Daily Bookshot: By the Canal



By the Canal, originally uploaded by Robert Burdock.

I’ve got admit that I don’t have an awful lot of knowledge of Lee Rourke’s debut novel, The Canal (Melville House) at this time, other than knowing that there are a lot of influential literary types saying a lot of interesting things about it right now (Stuart Evers, John Self and Luke Gerwe for instance). And if further interest were needed to be generated, then one need not look much further than the novel’s own synopsis to find it:

In a deeply compelling debut novel, Lee Rourke – a British underground sensation for his story collection Everyday – tells the tale of a man who finds his life so boring it frightens him. So he quits his job to spend some time sitting on a bench beside a quiet canal in a placid London neighbourhood, watching the swans in the water and the people in the glass-fronted offices across the way while he collects himself.

However his solace is soon interrupted when a jittery young woman begins to show up and sit beside him every day. Although she won’t even tell him her name, she slowly begins to tell him a chilling story about a terrible act she committed, something for which she just can’t forgive herself – and which seems to have involved one of the men they can see working in the building across the canal.

Torn by fear and pity, the man becomes more immersed in her tale, and finds that boredom has, indeed, brought him to the most terrifying place he’s ever been.

Now that ladies and gentlemen, sounds utterly compelling doesn’t it?. Prepare to see me sink my teeth into this one on RobAroundBooks, in the very near future.

Meantime let me know if you’ve read Lee’s already and what you thought of it. Or if this is one that’s sitting on top of your reading pile eagerly awaiting your attention, then I’d love to hear what you are expecting from it.

Melville House | June 2010 (US). July 2010 (UK) | $14.95 (US). £9.99 (UK) | PAPERBACK | 224 PP | ISBN: 9781935554011

About Rob

Rob, a self-confessed bibliophile, is without any hope of rehabilitation. He gets unnaturally excited over anything book-shaped, and if book sniffing were a crime then he would have been locked up years ago (which wouldn't bother him in the slightest provided his cell was lined with books).

Comments

  1. It actually sounds quite dull, but I am intrigued that so many people are raving about a book with such a boring premise. Its inclusion on the ‘Not the Booker’ list has added to my interest. It takes a very talented author to make such an ordinary story really good so all this praise makes me think it is worth reading. I look forward to seeing what you make of it 🙂

    • Rob (Twitter: robaroundbooks)
      says:

      See that’s odd Jackie, what you consider to be dull, I consider to be fascinating. I often find that there can be real beauty in the mundane, and that from the ordinary something wonderfully profound can spring. I sense that The Canal may be one of these kinds of stories.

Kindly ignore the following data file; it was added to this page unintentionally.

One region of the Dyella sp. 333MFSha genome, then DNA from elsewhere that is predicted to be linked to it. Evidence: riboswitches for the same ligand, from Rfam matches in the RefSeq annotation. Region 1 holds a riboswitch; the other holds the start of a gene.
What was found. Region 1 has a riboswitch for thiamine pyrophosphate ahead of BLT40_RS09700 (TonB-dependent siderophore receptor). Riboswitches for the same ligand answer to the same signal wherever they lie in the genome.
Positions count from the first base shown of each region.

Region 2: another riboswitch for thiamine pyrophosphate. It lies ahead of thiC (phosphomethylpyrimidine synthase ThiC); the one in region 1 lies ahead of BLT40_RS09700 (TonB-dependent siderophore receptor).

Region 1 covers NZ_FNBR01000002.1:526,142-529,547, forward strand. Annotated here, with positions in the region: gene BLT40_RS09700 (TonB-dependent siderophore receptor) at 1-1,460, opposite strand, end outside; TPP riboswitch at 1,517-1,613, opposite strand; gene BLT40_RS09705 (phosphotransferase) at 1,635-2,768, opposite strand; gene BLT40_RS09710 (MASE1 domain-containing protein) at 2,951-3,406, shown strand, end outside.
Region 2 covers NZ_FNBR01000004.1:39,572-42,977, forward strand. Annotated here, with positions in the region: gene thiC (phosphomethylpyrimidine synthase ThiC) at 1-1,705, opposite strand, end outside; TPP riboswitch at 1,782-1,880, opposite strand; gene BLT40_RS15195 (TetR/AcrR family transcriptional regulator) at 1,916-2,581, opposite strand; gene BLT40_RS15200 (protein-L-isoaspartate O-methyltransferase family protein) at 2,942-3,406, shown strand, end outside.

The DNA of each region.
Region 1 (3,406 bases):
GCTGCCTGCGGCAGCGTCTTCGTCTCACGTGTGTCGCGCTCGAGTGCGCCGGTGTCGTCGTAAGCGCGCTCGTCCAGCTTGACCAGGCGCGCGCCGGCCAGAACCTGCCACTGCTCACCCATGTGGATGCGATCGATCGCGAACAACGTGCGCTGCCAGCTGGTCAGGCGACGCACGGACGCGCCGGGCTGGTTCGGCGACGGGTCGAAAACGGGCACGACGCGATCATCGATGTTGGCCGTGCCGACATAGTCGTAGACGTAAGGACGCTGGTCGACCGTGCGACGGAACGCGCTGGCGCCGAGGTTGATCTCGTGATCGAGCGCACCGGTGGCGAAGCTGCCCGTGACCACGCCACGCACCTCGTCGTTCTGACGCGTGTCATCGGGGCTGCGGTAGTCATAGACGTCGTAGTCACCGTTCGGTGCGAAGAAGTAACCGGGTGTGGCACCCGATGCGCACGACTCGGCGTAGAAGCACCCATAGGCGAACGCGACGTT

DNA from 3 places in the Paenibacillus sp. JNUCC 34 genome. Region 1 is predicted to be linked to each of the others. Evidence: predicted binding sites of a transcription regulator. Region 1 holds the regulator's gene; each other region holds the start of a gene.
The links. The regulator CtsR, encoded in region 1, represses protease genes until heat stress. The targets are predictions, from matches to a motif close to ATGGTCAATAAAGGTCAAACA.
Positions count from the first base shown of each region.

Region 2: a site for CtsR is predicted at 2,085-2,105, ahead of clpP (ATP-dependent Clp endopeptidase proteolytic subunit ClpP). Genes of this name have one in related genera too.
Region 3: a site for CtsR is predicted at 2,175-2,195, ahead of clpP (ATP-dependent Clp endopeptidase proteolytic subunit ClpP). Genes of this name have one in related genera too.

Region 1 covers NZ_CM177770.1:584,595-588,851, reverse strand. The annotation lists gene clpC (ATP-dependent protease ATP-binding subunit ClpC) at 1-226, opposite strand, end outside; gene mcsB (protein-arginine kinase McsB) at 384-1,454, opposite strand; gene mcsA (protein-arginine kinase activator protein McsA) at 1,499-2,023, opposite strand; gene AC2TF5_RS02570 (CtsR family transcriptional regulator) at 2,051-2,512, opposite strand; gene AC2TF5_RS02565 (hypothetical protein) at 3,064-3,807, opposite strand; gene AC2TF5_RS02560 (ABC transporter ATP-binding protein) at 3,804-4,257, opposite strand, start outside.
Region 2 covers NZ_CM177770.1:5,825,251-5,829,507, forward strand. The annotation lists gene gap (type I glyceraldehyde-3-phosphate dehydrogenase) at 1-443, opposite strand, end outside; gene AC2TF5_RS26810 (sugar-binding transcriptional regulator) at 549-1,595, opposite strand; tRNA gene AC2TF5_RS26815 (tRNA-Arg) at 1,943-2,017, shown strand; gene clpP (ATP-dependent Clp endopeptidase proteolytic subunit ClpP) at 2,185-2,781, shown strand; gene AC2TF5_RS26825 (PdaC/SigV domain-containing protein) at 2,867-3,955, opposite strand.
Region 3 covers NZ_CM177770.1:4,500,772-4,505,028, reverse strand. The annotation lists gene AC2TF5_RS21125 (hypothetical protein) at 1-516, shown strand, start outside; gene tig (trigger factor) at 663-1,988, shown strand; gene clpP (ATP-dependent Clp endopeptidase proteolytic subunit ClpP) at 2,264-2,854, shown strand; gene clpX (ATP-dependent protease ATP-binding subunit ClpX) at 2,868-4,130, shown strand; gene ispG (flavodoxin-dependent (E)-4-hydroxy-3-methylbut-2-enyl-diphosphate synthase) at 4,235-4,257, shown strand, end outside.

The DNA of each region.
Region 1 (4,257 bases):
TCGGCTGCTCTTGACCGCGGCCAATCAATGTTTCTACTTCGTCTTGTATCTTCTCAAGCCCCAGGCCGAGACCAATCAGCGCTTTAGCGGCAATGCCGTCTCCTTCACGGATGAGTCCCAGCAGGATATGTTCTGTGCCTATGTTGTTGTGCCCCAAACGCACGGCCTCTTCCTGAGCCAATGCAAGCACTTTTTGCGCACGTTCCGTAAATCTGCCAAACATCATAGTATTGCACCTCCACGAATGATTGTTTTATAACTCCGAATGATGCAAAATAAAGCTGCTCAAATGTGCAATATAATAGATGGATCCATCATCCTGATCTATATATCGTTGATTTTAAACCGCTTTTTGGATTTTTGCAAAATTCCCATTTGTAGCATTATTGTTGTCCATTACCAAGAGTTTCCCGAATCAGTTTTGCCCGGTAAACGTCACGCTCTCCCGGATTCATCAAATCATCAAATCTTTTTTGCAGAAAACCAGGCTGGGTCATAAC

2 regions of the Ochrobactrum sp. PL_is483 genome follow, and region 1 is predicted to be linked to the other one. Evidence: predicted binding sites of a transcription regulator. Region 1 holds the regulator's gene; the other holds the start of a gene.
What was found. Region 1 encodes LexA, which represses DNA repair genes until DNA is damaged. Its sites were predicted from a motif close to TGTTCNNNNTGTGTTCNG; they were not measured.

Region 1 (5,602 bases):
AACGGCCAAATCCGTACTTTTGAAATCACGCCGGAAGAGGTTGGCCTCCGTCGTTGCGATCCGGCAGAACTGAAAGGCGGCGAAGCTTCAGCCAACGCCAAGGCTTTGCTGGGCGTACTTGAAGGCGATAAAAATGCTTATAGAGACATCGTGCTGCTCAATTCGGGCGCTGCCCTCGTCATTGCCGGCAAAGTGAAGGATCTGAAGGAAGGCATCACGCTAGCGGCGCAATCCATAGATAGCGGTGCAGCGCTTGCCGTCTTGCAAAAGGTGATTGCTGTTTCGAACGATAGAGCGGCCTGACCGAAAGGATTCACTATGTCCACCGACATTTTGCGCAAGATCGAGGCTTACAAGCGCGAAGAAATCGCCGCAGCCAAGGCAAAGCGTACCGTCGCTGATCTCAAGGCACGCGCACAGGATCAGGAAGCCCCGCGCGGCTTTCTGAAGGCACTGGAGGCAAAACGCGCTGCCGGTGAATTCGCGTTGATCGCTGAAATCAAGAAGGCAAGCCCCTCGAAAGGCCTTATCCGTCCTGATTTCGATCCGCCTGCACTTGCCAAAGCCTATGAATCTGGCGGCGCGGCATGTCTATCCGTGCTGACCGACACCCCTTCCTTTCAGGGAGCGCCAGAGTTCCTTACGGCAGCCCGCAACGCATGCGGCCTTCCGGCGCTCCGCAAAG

Anyway, I’ll let you know in due course
      With warmest regards
      Rob

  2. Stujallen (Twitter: stujallen)
    says:

    can see why people are raving sbout this book it seems like a unusal story and in some ways a story that could happen ,many time i d give up my job to sit by the canal lol ,all the best stu

    • Rob (Twitter: robaroundbooks)
      says:

      Hi Stu,
      It may well be the ordinariness of this story that gives it its most appeal. Be interesting finding out.
      Warmest
      Rob

  3. Now, I am no literary critic but the novel certainly isn’t dull. I found it a slow burner to begin with but then it really kicked in once I got my head around it. I actually think it is pretty fascinating and I am more than a little disturbed by the fact that I was not appalled by the things I think reviewers have expected readers to be appalled by.

    The question of boredom seems to have really captured people’s imaginations and I don’t think this novel works until you accept that boredom isn’t being bored in the generally accepted sense, i.e. not having anything to do and feeling distressed by that. I think it’s more about what could happen if you choose not to be distressed by that but empowered by it and allow yourself not to be endlessly entertained or occupied in visibly obvious activity.

    What also struck me is the way that it presents someone who has done an awful thing and who has thoughts many of us would (or perhaps think we ought to) consider really rather perverse, and it asks us to accept that she is a normal human being just like the rest of us. At least I think that’s what it does. This is juxtaposed with the male protagonist regularly reassuring himself and us that he is normal, he’s not psychotic or weird, assuming of course that the norm is not psychotic or weird, which actually it might be.

  4. Rob (Twitter: robaroundbooks)
    says:

    For someone who claims not to be a critic, Pie, you give a very profound analysis. Thank you for taking the time to post this. It must have taken you ages.

    All I can say right now, with all of this talk of ‘awful things’ and ‘psychosis’ is that you’ve well and truly piqued my interest. I’ll get to it just as soon as I can. Stayed tuned. It’ll be interesting to compare notes.
    Warmest regards
    Rob

  5. I’ve just reviewed this one, Rob, and it is indeed a profound book that really says so much about the way we live our lives in 21st century Britain (or any Western nation for that matter). One of the things it explores is the link between boredom and violence, which might partly explain why there’s a menacing edge to modern society.

    • Rob (Twitter: robaroundbooks)
      says:

      Thank you Kim, you’ve made it sound even MORE compelling now. I doubt I’m going to last another week without reading it. This link between boredom and violence has got me super intrigued.
      Warmest regards
      Rob